SOUTH CHINA — The coronavirus pandemic continues to run rampant across the state, but a handful of local schools are participating in an increased testing effort to help stop the spread.

The Abbott rapid antigen COVID-19 tests are made for individuals exhibiting at least one of the most common COVID-19 symptoms or two of the less common symptoms. The testing process involves self-swabbing the lower portion of one’s nostrils and is processed on site by adding six drops of a liquid reagent to the swab on a test card. The tests are free of cost to students and staff.

“We just wait the 15 minutes for the reagent to be working, and we read the results right there,” Erskine Academy school nurse Tara Oxley said. “It appears like a pregnancy test does, two stripes is positive, one stripe is negative. It’s pretty simple to decipher the difference.”

Erskine Academy Headmaster Michael McQuarrie demonstrates the new rapid antigen testing. Courtesy of Tara Oxley

CDC spokesperson Robert Long said that schools are generally requesting the amount of tests equivalent to 10% of its student body. He couldn’t offer speculation as to why some schools would not participate, but acknowledged challenges schools face in accessing nurses and medical professionals.

Erskine Academy, Vassalboro Community School, Maine Central Institute, Pittsfield-based Maine School Administrative District 53 and Fairfield’s Maine Academy of Natural Sciences are among the dozens of the schools statewide using rapid antigen COVID-19 tests.

Erskine Academy in South China started utilizing the tests before the holiday break. It received 160 tests on Dec. 18 and conducted six tests before the break. The private school has an enrollment of 540 in grades 9-12. Although the school is private, 97% of the students are publicly funded from the towns of Chelsea, China, Jefferson, Palermo, Somerville, Vassalboro, Whitefield and Windsor.


Rapid antigen testing supplies are being used as dozens of schools statewide. Courtesy of Tara Oxley

To date, Erskine Academy has had five cases of COVID-19 with individuals associated with the school and 67 dismissals or absences of students or staff due to COVID-19 symptoms. The school has also gone fully remote on two occasions this year due to COVID-19 situations. Students return to school Jan. 4 in the district’s hybrid model, and Erskine Academy Headmaster Michael McQuarrie believes access to rapid testing will keep more students in school.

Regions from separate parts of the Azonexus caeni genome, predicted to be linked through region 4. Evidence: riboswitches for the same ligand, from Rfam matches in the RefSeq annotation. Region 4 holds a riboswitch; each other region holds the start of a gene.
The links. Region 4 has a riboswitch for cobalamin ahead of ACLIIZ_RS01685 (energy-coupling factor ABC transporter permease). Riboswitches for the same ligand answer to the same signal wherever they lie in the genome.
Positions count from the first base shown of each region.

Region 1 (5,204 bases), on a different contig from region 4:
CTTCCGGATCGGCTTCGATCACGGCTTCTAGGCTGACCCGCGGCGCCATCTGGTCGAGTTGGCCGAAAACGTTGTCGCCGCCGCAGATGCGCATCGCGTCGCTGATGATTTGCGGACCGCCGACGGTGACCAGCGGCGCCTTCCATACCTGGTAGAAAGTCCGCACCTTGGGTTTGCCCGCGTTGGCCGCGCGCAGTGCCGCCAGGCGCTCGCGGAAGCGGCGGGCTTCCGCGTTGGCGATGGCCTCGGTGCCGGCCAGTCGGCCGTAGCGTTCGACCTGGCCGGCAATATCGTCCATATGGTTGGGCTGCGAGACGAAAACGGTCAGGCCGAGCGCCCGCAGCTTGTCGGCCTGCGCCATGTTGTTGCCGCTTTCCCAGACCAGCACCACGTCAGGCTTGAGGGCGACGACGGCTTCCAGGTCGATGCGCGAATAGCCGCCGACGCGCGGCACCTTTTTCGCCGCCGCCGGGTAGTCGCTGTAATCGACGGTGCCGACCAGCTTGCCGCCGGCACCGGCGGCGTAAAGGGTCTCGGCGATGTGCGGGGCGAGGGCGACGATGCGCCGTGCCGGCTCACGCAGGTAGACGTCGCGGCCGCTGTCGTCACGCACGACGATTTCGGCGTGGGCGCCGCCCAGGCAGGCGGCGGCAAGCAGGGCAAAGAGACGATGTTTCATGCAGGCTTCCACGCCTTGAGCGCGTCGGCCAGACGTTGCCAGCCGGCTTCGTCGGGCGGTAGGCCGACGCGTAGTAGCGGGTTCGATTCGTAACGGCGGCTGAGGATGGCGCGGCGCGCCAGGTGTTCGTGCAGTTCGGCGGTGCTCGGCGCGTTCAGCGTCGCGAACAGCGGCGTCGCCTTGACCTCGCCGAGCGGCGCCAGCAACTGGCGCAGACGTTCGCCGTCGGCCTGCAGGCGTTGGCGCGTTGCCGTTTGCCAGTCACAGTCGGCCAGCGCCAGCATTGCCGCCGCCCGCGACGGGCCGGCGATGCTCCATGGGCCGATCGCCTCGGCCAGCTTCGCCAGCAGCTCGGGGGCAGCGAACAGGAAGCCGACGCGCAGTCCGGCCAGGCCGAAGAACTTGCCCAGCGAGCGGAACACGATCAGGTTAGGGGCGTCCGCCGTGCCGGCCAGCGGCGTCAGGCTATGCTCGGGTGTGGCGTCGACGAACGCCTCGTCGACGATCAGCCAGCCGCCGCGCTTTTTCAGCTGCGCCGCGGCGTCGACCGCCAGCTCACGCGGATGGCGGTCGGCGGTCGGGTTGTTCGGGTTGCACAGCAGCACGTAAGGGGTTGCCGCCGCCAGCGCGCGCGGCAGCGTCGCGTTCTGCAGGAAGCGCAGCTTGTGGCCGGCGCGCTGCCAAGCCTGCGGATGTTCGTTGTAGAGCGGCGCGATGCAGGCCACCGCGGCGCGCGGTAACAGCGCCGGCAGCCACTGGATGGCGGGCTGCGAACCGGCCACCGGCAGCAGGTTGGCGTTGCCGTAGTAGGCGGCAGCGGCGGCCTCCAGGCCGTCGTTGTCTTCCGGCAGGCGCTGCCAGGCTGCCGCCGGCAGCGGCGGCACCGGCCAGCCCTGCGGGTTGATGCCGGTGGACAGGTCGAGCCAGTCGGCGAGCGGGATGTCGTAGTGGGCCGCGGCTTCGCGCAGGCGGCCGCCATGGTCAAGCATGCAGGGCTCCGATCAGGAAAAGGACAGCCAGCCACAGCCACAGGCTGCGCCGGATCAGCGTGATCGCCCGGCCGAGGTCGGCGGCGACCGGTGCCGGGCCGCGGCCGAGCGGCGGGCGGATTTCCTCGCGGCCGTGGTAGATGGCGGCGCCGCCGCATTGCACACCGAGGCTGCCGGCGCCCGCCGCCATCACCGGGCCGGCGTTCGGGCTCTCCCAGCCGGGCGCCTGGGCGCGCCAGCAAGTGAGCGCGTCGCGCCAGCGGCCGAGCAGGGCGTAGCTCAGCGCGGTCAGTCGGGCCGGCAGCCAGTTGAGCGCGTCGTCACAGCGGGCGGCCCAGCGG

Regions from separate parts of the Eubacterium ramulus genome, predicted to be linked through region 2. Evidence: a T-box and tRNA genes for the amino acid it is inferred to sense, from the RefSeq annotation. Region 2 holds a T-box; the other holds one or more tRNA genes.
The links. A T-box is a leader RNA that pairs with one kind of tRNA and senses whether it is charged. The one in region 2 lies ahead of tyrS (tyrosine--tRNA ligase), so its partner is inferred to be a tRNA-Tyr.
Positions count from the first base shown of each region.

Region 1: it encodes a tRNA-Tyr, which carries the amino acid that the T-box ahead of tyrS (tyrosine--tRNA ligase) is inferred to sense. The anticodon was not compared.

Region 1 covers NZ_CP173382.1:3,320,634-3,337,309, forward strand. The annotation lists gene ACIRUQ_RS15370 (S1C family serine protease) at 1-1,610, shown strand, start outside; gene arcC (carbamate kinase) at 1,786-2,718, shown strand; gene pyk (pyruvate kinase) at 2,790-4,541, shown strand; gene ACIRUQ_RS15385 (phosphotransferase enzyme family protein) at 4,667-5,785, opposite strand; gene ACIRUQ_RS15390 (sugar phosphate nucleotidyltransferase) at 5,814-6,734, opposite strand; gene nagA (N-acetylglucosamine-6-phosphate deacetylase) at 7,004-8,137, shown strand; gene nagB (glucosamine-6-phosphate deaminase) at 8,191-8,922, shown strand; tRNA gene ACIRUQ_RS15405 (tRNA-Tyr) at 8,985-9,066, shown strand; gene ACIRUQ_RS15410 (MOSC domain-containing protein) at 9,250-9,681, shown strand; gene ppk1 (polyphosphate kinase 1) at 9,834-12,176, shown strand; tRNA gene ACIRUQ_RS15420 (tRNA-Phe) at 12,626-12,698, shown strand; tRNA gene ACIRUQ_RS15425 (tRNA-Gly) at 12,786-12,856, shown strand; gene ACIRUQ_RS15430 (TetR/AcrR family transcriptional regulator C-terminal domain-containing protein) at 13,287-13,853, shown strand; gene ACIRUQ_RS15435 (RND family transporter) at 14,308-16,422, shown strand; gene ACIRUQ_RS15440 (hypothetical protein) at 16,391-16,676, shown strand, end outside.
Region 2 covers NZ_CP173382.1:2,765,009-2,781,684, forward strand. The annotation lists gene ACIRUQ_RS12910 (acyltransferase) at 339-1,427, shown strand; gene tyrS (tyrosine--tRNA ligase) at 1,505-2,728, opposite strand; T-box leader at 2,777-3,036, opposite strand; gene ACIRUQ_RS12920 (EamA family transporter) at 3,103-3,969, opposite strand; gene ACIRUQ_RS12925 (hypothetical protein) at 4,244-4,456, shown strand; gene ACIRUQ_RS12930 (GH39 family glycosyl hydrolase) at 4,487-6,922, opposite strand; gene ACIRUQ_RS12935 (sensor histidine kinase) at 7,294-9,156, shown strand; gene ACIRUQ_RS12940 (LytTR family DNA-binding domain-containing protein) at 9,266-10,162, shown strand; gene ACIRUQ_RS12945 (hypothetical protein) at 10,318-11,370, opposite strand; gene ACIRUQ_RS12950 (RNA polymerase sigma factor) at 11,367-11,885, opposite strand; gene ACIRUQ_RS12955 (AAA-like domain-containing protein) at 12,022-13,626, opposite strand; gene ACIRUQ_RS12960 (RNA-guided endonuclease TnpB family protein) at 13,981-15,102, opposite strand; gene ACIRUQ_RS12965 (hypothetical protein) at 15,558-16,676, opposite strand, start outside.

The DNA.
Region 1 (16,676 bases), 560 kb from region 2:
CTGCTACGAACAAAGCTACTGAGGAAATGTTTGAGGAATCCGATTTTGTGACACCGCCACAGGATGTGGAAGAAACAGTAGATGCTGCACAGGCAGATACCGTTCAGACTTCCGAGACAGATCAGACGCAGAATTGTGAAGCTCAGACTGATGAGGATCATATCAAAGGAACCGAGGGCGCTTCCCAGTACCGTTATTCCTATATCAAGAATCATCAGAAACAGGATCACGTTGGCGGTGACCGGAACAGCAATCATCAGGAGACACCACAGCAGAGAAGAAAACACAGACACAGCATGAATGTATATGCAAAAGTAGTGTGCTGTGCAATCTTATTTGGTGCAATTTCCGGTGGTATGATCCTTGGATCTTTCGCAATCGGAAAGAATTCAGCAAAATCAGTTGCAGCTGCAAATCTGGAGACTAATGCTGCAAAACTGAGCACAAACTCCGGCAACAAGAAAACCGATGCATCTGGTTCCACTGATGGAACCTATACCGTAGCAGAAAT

“It was difficult to discern any seasonal illness from the actual symptoms of the virus,” McQuarrie said. “Having this immediate feedback, those people who are symptomatic but we can rule out for the virus, they’re able to stay here uninterrupted in person.”

The tests expire in April and school officials hope there is more availability in the spring. Getting students and staff back to school sooner is the biggest plus of the in-school tests, although Oxley hesitated to jump on at first. Students and staff waiting at home delayed contact tracing processes, waiting upward of a week for test results.

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“As the school year started, we were sending out a lot of students and staff due to symptoms of COVID, and not being able to differentiate it from other kinds of illnesses,” Oxley said. “After seeing how many were being impacted by having to stay out of school without results, it just seemed like the right thing to do to have these tests available at school.”

Vassalboro Community School, which enrolls 395 students in grades K-8, previously shifted to remote learning three times due to COVID-19 situations. The district has dealt with four cases and returns to its hybrid learning plan Jan. 4. The school got 80 testing kits in the middle of November and has completed 10 tests so far.


Tests are time sensitive and are reserved for those with symptoms; asymptomatic carriers are not taking the in-school tests.

“It’s definitely helped to prevent,” Vassalboro Community School nurse MaryAnn Fortin said. “It kind of gives us some piece of mind to know that even though you have symptoms, you’ve tested negative for COVID-19.”

Vassalboro Community School Principal Megan Allen referenced a recent scenario where the test helped prevent extended exposure. A parent of a student had notified her of a positive test. The child was symptomatic, so Fortin met with the family outside of school to administer the test. The test was positive, but the school was able to continue with in-person learning until a separate situation made the school go remote. Quickly conducting contact tracing can stop the spread.

“We were able to then look at the contact tracing and figure out exposure,” Allen said. “We’ve seen how quickly it grows and spreads, so if you can get a jump on possible exposures, it allows you to quarantine that much more quickly.”

“It’s just hopefully another ring of security,” Vassalboro Superintendent Alan Pfeiffer added. “If something triggers this, then that puts us in action.”

The Maine CDC continues processing applications from schools, which can take several weeks as districts must apply for and be granted federal waivers for permission to utilize the tests. The Maine Department of Health and Human Services has a form letter for parental consent for districts to use before starting the program. School officials from across the region credited communities for their positive response and willingness to participate in the rapid testing program.

“It just brings peace of mind to people,” said Fortin, the Vassalboro nurse. “It’s just another layer of security and making families feel more confident about sending kids to school.”

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